First of all, let me say that I could easily write a book on the subject. Obviously, I can't do that here, so let me give you an overview to get you started on your way. I hope that this will also be an area of my web site where some of you might share some of your favorite tips as well. There are many good books on the subject. In the same manner that you probably did a great deal of research before you invested any of your money in a stock portfolio, I hope you will also take a little time to research some training techniques before you invest in a new puppy.
Before you get your puppy, it would be a good idea for you to make a list of the behaviors that are important for your pup to learn to fit in easily with your lifestyle. Housetraining is usually at the top of the list. A gentle nature or good disposition... A dog that doesn't beg when you are eating... A dog that comes when called... etc... This should be a personalized list based on your lifestyle. If you entertain guests often, then it will be important to teach your dog to behave properly around a lot of people and not to steal food from low tables where you may have appetizers out. If you travel, it may be important that your dog learns to travel and be comfortable meeting strangers, and since grooming will be an important part of your dog's life, you will want him to behave well at the groomer's.
The first thing you will need to do with your pup is to "alpha betize" him/her. Since dogs are pack animals, it is important for them to learn that you are the "leader" of the pack. There are many signals that you can give him to let him know from the very beginning that you are the "alpha" or the boss. In a pack, the alpha dog will lead the way: going through doors first, making others move out of his way, and eating first, etc. So instead of letting your puppy charge through the front door before you, you should try to go through the door first. When the puppy is small and afraid to be left alone, take advantage of this. When you know he's watching, deliberately turn your back and walk away letting him follow you. Do not chase your pup, instead make a loud noise (not a frightful one) to get his attention and start walking or running in another direction - not too fast. The idea is for him to get use to having to follow you, and pay attention to you if he doesn't want to be left alone. Don't go very far at first without stopping to reward him with a pet & praise.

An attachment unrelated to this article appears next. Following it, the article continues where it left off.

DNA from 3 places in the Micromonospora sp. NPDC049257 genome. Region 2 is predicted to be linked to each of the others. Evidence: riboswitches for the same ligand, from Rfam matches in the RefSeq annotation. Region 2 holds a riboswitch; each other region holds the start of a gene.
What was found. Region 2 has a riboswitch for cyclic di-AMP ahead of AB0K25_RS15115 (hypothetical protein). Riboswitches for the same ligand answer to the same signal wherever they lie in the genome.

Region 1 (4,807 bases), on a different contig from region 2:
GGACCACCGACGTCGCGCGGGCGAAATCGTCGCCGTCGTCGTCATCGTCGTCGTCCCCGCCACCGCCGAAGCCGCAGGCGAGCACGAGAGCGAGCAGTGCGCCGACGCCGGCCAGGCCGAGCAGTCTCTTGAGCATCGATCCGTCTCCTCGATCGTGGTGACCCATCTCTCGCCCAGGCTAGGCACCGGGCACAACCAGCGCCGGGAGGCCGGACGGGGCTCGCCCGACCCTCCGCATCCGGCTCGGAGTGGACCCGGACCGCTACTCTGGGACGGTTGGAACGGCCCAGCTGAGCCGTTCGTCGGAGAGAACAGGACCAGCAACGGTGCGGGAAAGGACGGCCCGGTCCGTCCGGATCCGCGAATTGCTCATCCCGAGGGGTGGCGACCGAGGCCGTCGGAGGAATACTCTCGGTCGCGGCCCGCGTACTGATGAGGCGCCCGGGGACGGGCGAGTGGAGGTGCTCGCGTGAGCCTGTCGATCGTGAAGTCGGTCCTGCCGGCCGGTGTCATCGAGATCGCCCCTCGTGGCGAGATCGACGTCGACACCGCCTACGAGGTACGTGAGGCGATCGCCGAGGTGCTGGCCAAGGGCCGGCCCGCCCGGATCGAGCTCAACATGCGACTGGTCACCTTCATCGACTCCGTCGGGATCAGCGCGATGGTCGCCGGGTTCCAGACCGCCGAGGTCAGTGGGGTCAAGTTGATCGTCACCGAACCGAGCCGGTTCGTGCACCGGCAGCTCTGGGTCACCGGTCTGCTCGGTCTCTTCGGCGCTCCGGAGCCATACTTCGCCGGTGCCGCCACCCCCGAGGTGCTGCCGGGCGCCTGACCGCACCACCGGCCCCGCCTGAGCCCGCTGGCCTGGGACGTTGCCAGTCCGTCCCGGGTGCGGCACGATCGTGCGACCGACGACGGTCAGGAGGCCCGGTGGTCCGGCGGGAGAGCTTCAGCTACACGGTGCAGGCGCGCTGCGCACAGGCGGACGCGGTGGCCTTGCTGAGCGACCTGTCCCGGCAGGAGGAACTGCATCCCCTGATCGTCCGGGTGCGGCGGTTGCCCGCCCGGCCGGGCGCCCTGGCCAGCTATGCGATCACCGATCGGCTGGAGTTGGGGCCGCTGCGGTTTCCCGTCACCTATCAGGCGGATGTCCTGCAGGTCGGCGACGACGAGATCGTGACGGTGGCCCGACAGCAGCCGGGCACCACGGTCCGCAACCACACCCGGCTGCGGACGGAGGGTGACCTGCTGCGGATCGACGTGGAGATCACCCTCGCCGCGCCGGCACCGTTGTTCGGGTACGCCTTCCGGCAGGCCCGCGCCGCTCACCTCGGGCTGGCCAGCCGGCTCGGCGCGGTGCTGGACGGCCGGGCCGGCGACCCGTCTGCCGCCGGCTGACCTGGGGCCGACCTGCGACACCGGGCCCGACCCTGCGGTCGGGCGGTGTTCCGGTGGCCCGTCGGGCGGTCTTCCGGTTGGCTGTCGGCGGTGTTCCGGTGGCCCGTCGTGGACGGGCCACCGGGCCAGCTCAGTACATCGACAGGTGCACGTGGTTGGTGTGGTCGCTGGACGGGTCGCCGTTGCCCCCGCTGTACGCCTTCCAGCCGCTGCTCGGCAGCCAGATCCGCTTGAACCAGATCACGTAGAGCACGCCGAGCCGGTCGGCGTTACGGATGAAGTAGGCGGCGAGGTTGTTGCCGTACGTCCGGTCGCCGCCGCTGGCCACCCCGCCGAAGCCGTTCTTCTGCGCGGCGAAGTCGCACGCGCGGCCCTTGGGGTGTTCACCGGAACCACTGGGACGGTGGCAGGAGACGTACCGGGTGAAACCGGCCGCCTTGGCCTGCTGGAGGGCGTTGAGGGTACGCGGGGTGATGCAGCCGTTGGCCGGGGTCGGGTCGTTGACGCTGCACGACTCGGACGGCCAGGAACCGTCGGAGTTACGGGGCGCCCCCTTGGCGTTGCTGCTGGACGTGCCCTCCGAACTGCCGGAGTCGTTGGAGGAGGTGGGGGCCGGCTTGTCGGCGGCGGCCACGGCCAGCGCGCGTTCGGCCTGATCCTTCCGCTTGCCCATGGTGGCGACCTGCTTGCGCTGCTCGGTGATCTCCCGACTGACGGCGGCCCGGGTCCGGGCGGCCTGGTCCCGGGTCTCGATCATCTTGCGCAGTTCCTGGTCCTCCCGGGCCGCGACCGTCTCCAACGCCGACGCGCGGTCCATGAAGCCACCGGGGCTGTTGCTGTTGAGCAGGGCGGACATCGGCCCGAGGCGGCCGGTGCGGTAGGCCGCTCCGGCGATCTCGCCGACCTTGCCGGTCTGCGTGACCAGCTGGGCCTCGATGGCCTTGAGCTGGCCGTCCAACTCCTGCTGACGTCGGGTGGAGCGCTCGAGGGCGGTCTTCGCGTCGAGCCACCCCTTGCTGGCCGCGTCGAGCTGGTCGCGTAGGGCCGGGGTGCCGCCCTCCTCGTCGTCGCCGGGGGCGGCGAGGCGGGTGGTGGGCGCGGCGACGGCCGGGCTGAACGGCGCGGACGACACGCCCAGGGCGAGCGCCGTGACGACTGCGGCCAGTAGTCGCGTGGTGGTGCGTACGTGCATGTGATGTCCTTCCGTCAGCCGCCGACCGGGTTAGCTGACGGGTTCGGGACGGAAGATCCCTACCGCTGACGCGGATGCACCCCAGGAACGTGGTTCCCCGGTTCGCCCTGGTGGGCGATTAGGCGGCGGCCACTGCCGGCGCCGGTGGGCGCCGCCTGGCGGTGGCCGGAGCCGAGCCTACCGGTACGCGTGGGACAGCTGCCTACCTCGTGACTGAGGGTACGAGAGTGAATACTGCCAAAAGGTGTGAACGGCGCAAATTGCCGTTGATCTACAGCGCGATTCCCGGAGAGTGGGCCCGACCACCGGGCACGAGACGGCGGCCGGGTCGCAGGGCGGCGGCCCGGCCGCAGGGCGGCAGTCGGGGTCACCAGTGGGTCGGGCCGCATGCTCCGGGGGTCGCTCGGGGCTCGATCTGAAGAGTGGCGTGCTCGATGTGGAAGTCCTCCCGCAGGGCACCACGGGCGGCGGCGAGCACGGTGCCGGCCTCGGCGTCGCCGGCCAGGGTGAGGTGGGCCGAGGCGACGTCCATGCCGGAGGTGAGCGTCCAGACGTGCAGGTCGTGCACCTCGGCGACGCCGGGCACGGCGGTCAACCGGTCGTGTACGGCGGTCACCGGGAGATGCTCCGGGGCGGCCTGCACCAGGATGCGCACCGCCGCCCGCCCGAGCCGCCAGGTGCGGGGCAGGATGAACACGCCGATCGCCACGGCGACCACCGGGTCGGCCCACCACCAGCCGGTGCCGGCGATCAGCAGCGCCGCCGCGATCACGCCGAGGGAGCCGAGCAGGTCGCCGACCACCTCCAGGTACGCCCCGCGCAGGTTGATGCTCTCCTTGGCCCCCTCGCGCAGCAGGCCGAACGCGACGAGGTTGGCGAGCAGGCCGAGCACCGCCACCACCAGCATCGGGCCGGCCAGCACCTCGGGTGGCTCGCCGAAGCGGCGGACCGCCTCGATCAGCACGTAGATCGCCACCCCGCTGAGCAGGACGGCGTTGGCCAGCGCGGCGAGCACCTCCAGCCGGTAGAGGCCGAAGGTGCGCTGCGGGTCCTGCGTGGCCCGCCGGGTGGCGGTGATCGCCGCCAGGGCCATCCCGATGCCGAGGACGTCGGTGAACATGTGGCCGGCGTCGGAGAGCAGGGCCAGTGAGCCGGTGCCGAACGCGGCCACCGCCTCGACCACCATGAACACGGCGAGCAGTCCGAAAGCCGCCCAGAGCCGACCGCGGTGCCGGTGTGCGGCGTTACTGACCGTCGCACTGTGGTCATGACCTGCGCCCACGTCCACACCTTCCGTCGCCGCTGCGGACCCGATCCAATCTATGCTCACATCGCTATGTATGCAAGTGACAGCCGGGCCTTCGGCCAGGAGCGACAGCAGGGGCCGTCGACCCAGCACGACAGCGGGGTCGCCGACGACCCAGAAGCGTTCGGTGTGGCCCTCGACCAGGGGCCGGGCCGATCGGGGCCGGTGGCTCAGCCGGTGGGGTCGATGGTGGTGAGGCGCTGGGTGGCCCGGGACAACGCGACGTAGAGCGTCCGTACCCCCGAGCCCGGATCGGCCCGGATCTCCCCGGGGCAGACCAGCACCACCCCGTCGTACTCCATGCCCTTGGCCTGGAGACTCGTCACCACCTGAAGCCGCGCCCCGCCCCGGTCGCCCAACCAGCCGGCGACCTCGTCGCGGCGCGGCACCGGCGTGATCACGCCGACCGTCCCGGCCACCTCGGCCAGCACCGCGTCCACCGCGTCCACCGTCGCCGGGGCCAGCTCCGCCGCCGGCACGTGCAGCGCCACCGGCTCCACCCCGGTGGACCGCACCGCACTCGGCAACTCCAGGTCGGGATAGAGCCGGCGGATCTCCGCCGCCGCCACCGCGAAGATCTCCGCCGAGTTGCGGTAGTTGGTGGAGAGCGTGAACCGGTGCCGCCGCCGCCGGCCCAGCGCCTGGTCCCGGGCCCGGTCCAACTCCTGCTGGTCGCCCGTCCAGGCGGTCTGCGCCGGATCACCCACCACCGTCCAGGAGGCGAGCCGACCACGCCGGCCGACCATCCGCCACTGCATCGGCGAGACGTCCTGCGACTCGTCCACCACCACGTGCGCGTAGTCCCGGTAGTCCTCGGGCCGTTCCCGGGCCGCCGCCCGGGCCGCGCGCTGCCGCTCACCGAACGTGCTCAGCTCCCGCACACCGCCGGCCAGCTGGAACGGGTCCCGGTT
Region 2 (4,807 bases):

There are some other ways you can establish your role as the "leader of the pack." You should role your puppy over on his back, especially at first. Dogs recognize this as a submissive position. Of course you can rub his tummy while he's there, but make him stay like that for a minute or two. You should also get him use to you holding his muzzle and looking at his teeth occasionally. Your groomer and vet will be very grateful that you have done this, plus it is another sign of his submission to you. Get him use to you examining his feet, his toes and toenails (this will make it easier for you to trim them). If he is lying in your way while you are fixing supper, make him move, because you are the alpha. It sounds mean, but it is an important key to successful training. Don't feed him while the family is eating. Many people leave a bowl out all the time for their pup to nibble, and that's ok, as long as he doesn't start to gain weight. He doesn't need to have his bowl close to where the family is eating. These are just a few subtle things you can do to quickly establish who's the boss.